In a new interview, Bryan Danielson has opened up about the true reason he was forced to retire from wrestling in 2016.
Danielson – previously known as Daniel Bryan in WWE – was forced to retire from the ring in 2016 due to injuries, ending a lengthy and illustrious career. The former WWE Champion gave an impassioned speech in his home state of Washington, explaining that he had to retire owing to the numerous concussions he had suffered during his years in the ring.
In an interview with wdel.com, Danielson explained that there was more to the story than he had previously disclosed, saying that his lack of transparency about the concussions played a large part in the decision.
“I legitimately thought I was healthy and still think that I’m healthy. One of the reasons I was forced to retire was not because of the concussions, but because I lied about that. You have to understand, from WWE’s point of view, I had been wrestling for them for six years but then all of a sudden, they opened this Pandora’s box about ‘lying about his medical history and now we can’t trust him.’ A lot of that was building the trust back, but they were also legitimately looking after my health. I was going to see doctor after doctor and doing everything that I could to improve brain function to show, above and beyond, that my brain was healthy.”
“It’s also my love of wrestling. It felt like I wasn’t really to be done yet, I still needed to come back. I also think there’s a lot left on concussion research to be done, and when you’re seeing the top doctors in the country and they’re all clearing you to do what you love to do, I think you should be able to do that.”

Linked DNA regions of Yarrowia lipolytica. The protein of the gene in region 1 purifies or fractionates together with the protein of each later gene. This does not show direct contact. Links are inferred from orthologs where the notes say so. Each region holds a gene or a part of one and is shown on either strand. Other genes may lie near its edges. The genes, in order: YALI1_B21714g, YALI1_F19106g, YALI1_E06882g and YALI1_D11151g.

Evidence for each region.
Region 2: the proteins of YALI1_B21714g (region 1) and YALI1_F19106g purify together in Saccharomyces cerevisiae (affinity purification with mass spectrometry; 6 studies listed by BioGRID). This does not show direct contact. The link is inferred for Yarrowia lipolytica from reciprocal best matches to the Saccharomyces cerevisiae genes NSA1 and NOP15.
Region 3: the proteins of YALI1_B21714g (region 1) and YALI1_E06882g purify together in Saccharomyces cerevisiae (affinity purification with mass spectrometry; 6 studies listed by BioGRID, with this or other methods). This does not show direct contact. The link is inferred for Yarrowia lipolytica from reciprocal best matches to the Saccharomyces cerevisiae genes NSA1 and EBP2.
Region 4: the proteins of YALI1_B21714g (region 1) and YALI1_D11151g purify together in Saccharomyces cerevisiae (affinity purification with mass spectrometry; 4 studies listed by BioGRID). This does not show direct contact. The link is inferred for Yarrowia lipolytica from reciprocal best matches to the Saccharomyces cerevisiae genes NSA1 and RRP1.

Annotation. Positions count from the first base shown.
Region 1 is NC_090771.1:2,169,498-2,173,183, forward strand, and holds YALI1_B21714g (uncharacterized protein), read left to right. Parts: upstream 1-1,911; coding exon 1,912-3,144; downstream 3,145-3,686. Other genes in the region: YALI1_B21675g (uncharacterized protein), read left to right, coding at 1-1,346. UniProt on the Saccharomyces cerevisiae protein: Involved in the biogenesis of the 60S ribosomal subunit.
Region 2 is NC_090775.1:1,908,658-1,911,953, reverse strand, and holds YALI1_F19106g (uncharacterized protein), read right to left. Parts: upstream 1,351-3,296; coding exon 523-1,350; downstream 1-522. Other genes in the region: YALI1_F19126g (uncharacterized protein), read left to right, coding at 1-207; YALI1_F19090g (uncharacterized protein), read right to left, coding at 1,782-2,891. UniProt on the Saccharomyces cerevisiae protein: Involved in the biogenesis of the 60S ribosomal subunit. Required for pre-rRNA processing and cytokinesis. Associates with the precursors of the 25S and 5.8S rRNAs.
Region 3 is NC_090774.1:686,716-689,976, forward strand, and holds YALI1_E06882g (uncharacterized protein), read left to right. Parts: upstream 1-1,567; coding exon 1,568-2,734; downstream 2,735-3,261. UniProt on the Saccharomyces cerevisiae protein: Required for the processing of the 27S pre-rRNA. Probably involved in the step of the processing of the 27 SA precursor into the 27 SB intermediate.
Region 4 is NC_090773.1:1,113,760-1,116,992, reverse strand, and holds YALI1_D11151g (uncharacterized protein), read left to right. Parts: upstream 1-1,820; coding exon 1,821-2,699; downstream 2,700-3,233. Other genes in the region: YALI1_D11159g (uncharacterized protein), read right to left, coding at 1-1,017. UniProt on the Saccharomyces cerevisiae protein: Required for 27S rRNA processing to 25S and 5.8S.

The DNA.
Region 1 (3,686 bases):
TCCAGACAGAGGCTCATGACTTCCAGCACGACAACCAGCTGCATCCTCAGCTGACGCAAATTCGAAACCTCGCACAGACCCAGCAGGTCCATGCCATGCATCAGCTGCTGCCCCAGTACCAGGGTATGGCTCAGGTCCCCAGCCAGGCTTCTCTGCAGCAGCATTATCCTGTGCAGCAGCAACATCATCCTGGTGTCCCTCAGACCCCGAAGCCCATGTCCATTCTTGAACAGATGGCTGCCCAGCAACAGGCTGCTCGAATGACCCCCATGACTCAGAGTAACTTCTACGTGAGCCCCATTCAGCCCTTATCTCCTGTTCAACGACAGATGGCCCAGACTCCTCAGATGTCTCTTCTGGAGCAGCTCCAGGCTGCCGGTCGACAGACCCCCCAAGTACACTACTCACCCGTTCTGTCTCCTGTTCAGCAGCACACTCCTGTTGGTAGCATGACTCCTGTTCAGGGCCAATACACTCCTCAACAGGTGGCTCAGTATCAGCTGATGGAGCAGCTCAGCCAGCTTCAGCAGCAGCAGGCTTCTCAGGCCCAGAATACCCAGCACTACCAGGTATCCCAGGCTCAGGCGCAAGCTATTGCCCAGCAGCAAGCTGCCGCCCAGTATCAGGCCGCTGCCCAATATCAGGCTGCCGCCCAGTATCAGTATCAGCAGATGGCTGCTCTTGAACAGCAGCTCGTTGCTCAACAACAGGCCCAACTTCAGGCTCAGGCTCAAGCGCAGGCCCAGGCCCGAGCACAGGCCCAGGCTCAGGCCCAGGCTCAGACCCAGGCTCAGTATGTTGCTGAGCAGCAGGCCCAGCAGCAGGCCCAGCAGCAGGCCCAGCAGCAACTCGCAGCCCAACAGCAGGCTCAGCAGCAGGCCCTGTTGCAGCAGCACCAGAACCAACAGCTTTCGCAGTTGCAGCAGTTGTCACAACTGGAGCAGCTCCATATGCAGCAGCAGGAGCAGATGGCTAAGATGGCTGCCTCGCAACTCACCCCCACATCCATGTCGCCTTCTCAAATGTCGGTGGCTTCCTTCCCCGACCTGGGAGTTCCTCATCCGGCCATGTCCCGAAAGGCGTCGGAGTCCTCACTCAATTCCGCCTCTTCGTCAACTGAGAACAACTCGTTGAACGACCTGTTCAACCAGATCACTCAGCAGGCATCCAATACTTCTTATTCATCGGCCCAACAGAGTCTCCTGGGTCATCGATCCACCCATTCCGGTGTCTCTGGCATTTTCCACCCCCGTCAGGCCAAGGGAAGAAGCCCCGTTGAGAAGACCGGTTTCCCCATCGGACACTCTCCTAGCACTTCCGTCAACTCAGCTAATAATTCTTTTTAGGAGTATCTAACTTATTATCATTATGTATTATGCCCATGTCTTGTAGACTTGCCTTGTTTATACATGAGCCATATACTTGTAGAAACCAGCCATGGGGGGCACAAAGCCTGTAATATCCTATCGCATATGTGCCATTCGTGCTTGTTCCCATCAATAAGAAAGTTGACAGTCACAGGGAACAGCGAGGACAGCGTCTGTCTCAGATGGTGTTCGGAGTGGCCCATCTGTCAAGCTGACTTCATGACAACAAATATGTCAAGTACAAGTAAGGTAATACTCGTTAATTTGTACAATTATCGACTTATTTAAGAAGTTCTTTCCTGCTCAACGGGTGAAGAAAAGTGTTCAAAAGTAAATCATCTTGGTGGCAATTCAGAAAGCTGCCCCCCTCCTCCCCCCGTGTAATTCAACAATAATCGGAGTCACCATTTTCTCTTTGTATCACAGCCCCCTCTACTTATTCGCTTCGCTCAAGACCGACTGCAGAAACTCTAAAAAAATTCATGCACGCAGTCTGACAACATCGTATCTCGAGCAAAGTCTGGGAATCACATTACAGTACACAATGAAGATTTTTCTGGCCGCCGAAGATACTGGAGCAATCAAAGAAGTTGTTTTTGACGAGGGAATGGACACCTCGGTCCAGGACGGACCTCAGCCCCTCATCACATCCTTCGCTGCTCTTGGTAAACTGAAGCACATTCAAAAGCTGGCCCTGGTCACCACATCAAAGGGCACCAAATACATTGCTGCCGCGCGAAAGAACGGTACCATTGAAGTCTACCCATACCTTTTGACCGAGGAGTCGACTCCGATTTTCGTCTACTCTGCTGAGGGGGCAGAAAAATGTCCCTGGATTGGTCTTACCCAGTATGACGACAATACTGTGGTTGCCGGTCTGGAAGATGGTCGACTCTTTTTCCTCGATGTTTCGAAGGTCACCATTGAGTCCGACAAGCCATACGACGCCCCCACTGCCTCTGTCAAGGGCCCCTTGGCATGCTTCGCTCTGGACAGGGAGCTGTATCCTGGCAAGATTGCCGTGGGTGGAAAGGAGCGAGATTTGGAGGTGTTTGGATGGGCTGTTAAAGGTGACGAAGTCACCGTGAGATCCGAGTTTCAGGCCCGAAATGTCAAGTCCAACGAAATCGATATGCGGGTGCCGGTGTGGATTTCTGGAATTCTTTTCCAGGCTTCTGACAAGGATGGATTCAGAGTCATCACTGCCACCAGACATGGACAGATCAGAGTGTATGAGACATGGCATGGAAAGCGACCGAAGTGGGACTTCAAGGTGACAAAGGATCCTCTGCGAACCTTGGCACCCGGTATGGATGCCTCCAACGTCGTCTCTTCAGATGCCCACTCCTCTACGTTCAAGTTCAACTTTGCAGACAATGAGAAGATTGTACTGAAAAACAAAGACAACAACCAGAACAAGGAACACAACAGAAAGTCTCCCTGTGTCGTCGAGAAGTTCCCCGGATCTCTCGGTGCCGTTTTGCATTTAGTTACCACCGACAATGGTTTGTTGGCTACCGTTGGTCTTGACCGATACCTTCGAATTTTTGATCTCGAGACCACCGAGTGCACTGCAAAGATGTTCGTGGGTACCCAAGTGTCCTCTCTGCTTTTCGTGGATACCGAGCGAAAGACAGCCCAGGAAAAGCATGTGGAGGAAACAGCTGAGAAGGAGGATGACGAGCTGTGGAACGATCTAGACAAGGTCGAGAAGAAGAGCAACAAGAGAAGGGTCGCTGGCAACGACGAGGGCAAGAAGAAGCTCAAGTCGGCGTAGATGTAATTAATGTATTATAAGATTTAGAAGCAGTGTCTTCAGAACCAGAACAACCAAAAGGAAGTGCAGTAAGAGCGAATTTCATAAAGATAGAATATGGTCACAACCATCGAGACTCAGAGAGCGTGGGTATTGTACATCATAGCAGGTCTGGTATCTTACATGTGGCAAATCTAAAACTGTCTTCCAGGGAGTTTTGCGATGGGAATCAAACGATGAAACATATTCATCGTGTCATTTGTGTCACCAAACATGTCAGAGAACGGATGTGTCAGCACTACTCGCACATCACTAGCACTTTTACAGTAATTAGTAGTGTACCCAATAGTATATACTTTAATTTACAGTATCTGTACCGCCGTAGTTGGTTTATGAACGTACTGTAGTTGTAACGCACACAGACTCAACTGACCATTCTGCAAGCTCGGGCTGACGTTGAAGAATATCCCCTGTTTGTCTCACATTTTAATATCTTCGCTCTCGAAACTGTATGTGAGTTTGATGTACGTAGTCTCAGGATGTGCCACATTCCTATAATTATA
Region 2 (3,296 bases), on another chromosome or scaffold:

The ‘American Dragon’ was eventually able to get cleared to compete by WWE in 2018. His comeback match saw him team with Sahne McMahon to defeat Sami Zayn and Kevin Owens at WrestleMania 34.
Danielson made the leap from WWE to AEW earlier this year, making his debut with the company at All Out in September. He says that he now makes every effort to keep his body in good shape, however, he finds the plane trips to and from shows hard.
“I think your body adapts to so many things. We were actually just talking about this in the locker room, someone said every fall hurts now. I was like, really? I think it really depends on the crowd. When you wrestle in front of a rabid crowd, nothing hurts. I do extensive warm-ups before I go out, and then every night when I get back to my hotel room after a show, I’m foam-rolling, I’m stretching, and making sure my body is in a healthy position to recover.”
“I think for me, one of the hardest things is being on long plane trips. When you get to be 40 and you just wrestled a 30-minute match with Kenny Omega, no matter how much stretching you did, the next day, if you’re on a 6-hour plane trip, you’re going to hobble getting off the plane. Realistically, I hadn’t wrestled in 5-months, I wrestled Kenny Omega for 30 minutes and did a 6-hour plane trip the next day, and I felt pretty good. There are a lot of physical demands, but if you keep up with your body and maintain your body, it’s manageable.”
Bryan Danielson can next be seen in the ring when he takes on one of AEW’s newest signings, Bobby Fish, on October 16th at a special Saturday Night Dynamite.
H/T to Wrestling Inc. for the above transcription.